The question nobody asked yet is WHY? That will make a difference in you options. I agree with the AtlantaTaxExpert and ScottGem with the penalties assessed and it NOT being worth it, but if you need the money...you need the money. I'd say, look through the information given to you when you set it up, it should explain how to borrow against it...and it can be as much as 95% of what's in there. *However, any loans against a 401k must be paid back (yes to yourself-with interest), and of will be subject to a double taxation. You pay back the loan with after-tax dollars...then you are taxed on the money again when you withdraw it in retirement. Or check with your HR person to get that info. If your company is a large one, they may have some kind of loan program you can access. They penalize you heavily for straight-out withdrawal of funds because they must have a certain percentage of employee participation in order to maintain the 401k status. But there are hardship allowances that would enable you to withdraw funds and not be penalized, but it usually suspends your future participation for 1 year or until the funds are paid back into it. If you NEED the money, what for and how much, and for how long? There are so many sources of money out there it would be a shame to trash your 401k and your taxes this year over this hasty move.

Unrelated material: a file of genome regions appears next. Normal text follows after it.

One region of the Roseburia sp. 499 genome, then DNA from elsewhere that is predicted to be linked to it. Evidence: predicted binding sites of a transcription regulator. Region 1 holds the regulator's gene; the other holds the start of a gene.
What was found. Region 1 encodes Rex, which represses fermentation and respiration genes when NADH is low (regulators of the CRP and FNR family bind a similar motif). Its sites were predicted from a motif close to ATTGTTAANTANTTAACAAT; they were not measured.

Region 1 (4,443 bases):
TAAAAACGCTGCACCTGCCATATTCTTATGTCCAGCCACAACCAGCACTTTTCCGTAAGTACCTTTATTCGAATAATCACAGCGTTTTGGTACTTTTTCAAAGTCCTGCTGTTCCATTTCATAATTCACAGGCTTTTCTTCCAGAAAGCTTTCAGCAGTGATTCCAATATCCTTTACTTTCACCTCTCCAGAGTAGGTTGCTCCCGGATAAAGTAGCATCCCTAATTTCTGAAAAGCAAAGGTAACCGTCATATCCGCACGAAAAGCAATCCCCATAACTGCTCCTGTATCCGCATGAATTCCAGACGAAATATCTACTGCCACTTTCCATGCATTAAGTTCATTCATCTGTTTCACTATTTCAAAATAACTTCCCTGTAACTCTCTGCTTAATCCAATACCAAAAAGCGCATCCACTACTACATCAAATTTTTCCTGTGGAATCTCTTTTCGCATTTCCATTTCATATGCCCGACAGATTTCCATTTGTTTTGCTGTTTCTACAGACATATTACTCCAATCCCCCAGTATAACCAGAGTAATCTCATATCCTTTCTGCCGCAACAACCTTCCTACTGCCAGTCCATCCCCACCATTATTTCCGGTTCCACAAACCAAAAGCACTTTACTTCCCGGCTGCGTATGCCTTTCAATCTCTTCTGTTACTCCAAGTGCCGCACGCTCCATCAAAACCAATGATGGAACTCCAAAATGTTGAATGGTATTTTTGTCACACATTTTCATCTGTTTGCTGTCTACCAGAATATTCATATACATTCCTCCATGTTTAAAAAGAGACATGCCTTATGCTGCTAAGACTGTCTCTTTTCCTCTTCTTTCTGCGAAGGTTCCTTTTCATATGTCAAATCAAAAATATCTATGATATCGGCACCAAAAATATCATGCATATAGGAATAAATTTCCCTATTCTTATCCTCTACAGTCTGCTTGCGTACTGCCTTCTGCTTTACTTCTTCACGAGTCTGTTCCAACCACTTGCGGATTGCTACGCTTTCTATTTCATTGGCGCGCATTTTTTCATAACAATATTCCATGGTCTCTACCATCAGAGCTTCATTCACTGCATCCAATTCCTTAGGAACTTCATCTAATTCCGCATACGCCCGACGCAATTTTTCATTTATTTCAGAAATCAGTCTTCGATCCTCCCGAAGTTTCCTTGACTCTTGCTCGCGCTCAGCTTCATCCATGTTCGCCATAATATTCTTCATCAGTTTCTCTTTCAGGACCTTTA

If you have found a better place to put your money you're stashing for retirement...and you want to start it with a larger lump sum...unless you have a crapload of deductions on your taxes this year that won't roll forward to future years...don't get that money from the 401k, it will dig too deep. There are some wonderful places to put your money, and far better than a 401k, but not I never recommend my clients give up that option completely if it's available to them. For instance, if your employer matches anything (very rare these days) you should contribute enough to get every penny matched, but no more! That is essentially free money once the account is vested. In actuality, you worked hard to get the amount you contributed, if you take advantage of the matching - you let your employer pick up the tab for the taxes it'll cost you as you withdraw your money! Keep in mind that those funds you contribute TO your 401k don't count as income you are taxed on, and the allowable amount you can put in has been going up every year. In an IRA, you are still limited to the total amount you contribute ($2500 single/$5000 couple)and that will get you no closer to retiring than leaving your money in your checking account! So I wouldn't recommend going that route unless you have a sure fire reason for doing it. But the rest of your available funds should be placed in investments that do more for you, including TAX FREE DISTRIBUTION. If you have a substantial amount of money there, anything over 25k, it's not worth it to lose 1/2. However, if you do have another place for your money THAT IS A QUALIFIED TAX ACCOUNT...which means it follows the same rules as the 401k about withdrawal, etc. Like an IRA - you can pull out of the 401k program at work and ROLL those funds into the other account. If they roll the money directly from the 401k to the IRA and you don't "see" the money - 0 penalties. But if you wanted to start up with the 401k again...you'll be locked out for a year. But, you can borrow money from your IRA penalty free for [b]59 days[b]. Sounds silly? It's true, but again, not recommended unless you KNOW you will have it back in there in 55 days!
If you'd like to bounce any of you questions or strategies off me, feel free to ask. I hope this has been a little helpful...and we weren't way off with what you looking for.